Four young ‘online creators’ have traveled over 7,000 kilometers across Europe to meet a dozen refugee and asylum-seeking children as part of a new project, in association with UNHCR, the UN Refugee Agency, that lets the youngsters’ imagination run free.

Top Contributors

orb1806BLANCA GOMEZalexinatempaJim MullhauptChrisGoldNY
Lone buzzard

Le pont qui s'effondre

Am Seeufer

Canada Geese

journey by boat

BIRD OF THE WEEK — RARE BIRD — SHORT-CRESTED COQUETTE — PLANET EARTH BIRD WORLD group

All PLANET EARTH groups supports:

Sierra Club* United Nations High Commissioner for Refugees (UNHCR) * American Bird Conservancy

PLANET EARTH BIRD WORLD has over 1,500 members and over 113,000 photos and videos.

BIRD OF THE WEEK

SHORT-CRESTED COQUETTE

SCIENTIFIC NAME: Lophornis brachylophus
POPULATION: 250-999
IUCN STATUS: Critically Endangered
TREND: Decreasing
HABITAT: Cloud forest, pine-oak forests and edges, coffee plantations.

The Short-crested Coquette is an incredibly small hummingbird – at less than three inches long, it’s barely the size of a butterfly! This is one of the rarest Mexican hummingbirds, with an extremely limited range in the state of Guerrero.

Short-crested Coquette, Greg Homel_Natural Elements Productions

Coquettes may be small, but they are among the showiest hummingbirds, with males having spiky crests and cheek tufts. Their common names hint at their gaudiness. Of the ten species, including Tufted, Dot-eared, Spangled, Peacock, Festive, and Frilled Coquettes, the rarest by far is the Short-crested.

Top Contributors

DansPhotoArtHawkeye2011DiegojacklittlebiddleS C photos
PAINTED BUNTING

Blue tit in the wind

Robin Feathers

SONY-ILCE-A9, Wood Storks, 02074 ,July 28, 2019

Kestrel incoming

SIERRA CLUB — 3 BILLION BIRDS ACROSS MANY SPECIES HAVE DISAPPEARED IN NORTH AMERICAN — PLANET EARTH IN BLACK AND WHITE group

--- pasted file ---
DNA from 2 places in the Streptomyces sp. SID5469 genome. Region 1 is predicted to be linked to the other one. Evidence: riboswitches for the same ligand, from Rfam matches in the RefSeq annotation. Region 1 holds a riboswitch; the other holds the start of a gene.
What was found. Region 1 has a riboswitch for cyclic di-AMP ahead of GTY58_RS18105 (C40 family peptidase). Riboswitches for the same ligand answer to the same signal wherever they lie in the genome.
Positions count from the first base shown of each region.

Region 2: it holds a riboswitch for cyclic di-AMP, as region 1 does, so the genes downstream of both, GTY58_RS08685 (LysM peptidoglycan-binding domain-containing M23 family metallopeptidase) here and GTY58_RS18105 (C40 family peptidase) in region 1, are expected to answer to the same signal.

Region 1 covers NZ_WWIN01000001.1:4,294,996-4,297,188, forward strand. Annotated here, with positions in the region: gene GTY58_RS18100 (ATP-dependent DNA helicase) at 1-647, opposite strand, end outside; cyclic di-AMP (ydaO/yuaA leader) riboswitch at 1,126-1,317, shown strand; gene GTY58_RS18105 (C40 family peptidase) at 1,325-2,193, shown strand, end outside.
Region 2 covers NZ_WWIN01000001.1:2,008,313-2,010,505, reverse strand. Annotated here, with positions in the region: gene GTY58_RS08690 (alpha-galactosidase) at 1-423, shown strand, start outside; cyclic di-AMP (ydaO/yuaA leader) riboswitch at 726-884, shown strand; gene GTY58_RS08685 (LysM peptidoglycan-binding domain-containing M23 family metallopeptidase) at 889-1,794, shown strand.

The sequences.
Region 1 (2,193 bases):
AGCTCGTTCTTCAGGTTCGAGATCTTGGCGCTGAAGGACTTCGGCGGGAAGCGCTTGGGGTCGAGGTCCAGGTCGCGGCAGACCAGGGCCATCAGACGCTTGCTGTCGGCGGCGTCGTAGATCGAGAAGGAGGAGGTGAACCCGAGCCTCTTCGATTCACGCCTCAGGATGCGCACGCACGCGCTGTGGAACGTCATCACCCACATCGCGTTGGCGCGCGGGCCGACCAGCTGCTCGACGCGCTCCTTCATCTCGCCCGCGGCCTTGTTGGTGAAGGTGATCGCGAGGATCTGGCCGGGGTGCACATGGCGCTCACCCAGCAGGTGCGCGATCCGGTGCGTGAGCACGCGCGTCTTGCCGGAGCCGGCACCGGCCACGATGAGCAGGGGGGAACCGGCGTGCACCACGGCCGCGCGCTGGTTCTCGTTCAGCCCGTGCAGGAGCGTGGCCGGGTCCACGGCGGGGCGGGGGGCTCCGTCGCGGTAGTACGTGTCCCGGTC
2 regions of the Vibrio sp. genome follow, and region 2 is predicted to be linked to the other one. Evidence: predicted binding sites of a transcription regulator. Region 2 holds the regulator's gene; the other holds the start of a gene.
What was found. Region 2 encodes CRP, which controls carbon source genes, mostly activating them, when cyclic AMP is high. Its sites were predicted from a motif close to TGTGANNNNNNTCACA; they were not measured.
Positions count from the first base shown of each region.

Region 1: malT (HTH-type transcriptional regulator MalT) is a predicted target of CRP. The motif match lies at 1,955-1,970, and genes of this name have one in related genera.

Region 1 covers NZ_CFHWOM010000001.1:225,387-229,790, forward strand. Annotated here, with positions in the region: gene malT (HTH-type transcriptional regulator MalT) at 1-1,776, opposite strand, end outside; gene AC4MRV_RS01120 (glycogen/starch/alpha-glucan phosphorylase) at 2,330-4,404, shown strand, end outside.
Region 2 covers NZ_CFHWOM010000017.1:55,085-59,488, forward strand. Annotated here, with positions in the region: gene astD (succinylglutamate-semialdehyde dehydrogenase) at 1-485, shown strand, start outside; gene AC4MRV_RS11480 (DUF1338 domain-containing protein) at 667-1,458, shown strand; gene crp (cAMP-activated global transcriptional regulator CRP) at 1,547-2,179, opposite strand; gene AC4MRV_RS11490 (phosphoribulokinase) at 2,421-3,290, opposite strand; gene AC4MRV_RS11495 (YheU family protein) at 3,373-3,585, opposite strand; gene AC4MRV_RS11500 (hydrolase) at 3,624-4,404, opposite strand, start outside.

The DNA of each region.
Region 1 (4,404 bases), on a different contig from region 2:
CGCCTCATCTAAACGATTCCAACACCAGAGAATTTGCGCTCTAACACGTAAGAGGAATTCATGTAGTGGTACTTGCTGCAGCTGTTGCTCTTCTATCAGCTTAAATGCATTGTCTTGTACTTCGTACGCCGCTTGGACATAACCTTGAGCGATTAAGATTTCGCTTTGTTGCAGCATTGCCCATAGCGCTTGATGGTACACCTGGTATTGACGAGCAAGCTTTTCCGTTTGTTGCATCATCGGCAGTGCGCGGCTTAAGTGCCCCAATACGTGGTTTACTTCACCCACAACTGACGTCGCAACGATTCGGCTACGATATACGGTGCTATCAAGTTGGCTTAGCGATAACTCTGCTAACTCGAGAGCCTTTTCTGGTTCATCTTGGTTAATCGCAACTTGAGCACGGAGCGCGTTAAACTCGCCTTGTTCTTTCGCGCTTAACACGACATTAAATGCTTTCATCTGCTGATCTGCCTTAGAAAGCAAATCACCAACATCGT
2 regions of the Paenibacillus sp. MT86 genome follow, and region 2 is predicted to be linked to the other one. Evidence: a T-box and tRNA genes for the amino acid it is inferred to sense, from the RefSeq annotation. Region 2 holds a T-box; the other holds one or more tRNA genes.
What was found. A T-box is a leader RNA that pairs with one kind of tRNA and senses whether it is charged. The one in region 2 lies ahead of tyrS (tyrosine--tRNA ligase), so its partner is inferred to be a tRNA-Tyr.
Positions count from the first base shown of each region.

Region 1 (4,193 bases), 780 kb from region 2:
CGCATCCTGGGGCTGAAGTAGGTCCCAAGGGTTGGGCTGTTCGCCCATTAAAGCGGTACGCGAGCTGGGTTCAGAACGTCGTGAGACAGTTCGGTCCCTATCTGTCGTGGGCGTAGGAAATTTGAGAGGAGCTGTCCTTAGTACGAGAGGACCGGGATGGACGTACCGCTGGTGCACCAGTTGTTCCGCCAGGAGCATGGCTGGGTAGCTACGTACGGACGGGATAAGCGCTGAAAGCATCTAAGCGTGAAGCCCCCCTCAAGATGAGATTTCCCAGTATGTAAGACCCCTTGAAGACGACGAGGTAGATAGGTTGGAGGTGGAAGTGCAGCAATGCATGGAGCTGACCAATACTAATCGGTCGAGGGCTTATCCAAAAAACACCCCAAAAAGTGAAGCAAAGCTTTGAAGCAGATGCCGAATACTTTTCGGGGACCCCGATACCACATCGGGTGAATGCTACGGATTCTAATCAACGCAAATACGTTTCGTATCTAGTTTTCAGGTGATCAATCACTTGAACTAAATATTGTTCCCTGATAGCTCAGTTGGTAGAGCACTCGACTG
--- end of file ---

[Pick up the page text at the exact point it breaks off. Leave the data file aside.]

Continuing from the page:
All PLANET EARTH groups supports:

Sierra Club* United Nations High Commissioner for Refugees (UNHCR) * American Bird Conservancy

PLANET EARTH IN BLACK AND WHITE has over 3,700 members and over 162,000 photos.

Contest — Your Favorite Photography

Over the past 50 years, the conservation movement in North America has famously helped protect some of the most iconic birds from extinction, including bald eagles, wild turkeys, white pelicans, peregrine falcons, Kirtland’s warblers, and California condors. But a new study in the journal Science shows that while those rare birds were recovering, total bird numbers were plummeting, even among some of the most common backyard species.

The researchers found broad population decreases, not just with rare or threatened birds. “We saw that these losses occurred in the common species and across every habitat,” Rosenberg says. “Even birds we were calling generalists that should be well-adapted to human environments were in decline. Starlings and house sparrows, these invasive species that we thought may be taking over, were showing the same declines.

Top Contributors

alexinatempaJohn KocijanskiSARK S-Wl4tsValt3r Rav3ra – DEVOted!
A watch of a blow through. (FUJIFILM GFX50R shot)

no.1037

Cell Generation

no.907

Giraffes on holiday spend the day exploring Manhattan